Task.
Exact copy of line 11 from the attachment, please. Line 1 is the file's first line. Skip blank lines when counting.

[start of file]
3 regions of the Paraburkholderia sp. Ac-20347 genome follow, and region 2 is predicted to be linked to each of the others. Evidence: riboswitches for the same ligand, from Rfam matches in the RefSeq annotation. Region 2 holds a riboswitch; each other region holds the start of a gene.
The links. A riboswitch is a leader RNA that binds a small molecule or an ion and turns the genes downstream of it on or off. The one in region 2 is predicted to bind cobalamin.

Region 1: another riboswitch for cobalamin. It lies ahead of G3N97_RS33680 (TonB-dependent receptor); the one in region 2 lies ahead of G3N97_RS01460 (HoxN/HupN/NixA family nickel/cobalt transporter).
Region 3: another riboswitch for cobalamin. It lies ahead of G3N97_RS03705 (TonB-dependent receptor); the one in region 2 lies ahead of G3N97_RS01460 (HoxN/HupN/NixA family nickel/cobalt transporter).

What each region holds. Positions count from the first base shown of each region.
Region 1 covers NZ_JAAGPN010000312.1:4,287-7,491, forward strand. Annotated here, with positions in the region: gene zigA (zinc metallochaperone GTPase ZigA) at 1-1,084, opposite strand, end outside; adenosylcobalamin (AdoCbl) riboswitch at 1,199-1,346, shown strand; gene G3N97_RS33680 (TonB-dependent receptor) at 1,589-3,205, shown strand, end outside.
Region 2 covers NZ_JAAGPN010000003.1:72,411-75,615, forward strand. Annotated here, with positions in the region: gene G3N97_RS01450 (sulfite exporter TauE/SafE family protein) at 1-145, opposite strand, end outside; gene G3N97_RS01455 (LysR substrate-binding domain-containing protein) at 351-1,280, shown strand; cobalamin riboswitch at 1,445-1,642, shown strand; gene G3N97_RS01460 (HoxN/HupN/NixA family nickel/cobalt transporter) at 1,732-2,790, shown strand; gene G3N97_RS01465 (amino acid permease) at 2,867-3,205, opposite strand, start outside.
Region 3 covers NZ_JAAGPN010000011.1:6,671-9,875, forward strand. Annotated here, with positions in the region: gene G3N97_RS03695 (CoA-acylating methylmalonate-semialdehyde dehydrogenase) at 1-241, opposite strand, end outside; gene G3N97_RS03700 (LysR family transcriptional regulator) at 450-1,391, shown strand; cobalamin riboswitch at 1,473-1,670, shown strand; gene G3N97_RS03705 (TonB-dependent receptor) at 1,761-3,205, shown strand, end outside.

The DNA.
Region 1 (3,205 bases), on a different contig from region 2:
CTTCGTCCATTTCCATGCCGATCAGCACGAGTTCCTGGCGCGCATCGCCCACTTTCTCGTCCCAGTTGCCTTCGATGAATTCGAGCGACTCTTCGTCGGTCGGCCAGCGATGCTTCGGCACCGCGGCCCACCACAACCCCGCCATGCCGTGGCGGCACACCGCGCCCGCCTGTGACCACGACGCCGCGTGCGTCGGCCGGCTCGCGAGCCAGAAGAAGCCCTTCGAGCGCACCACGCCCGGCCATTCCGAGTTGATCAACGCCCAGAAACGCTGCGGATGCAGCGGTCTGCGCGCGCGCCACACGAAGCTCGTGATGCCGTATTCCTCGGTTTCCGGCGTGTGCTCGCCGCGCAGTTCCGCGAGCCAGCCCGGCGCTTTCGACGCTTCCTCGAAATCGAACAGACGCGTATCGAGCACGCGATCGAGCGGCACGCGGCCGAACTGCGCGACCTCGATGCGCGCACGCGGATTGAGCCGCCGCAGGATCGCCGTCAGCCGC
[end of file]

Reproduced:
CTTCGTCCATTTCCATGCCGATCAGCACGAGTTCCTGGCGCGCATCGCCCACTTTCTCGTCCCAGTTGCCTTCGATGAATTCGAGCGACTCTTCGTCGGTCGGCCAGCGATGCTTCGGCACCGCGGCCCACCACAACCCCGCCATGCCGTGGCGGCACACCGCGCCCGCCTGTGACCACGACGCCGCGTGCGTCGGCCGGCTCGCGAGCCAGAAGAAGCCCTTCGAGCGCACCACGCCCGGCCATTCCGAGTTGATCAACGCCCAGAAACGCTGCGGATGCAGCGGTCTGCGCGCGCGCCACACGAAGCTCGTGATGCCGTATTCCTCGGTTTCCGGCGTGTGCTCGCCGCGCAGTTCCGCGAGCCAGCCCGGCGCTTTCGACGCTTCCTCGAAATCGAACAGACGCGTATCGAGCACGCGATCGAGCGGCACGCGGCCGAACTGCGCGACCTCGATGCGCGCACGCGGATTGAGCCGCCGCAGGATCGCCGTCAGCCGC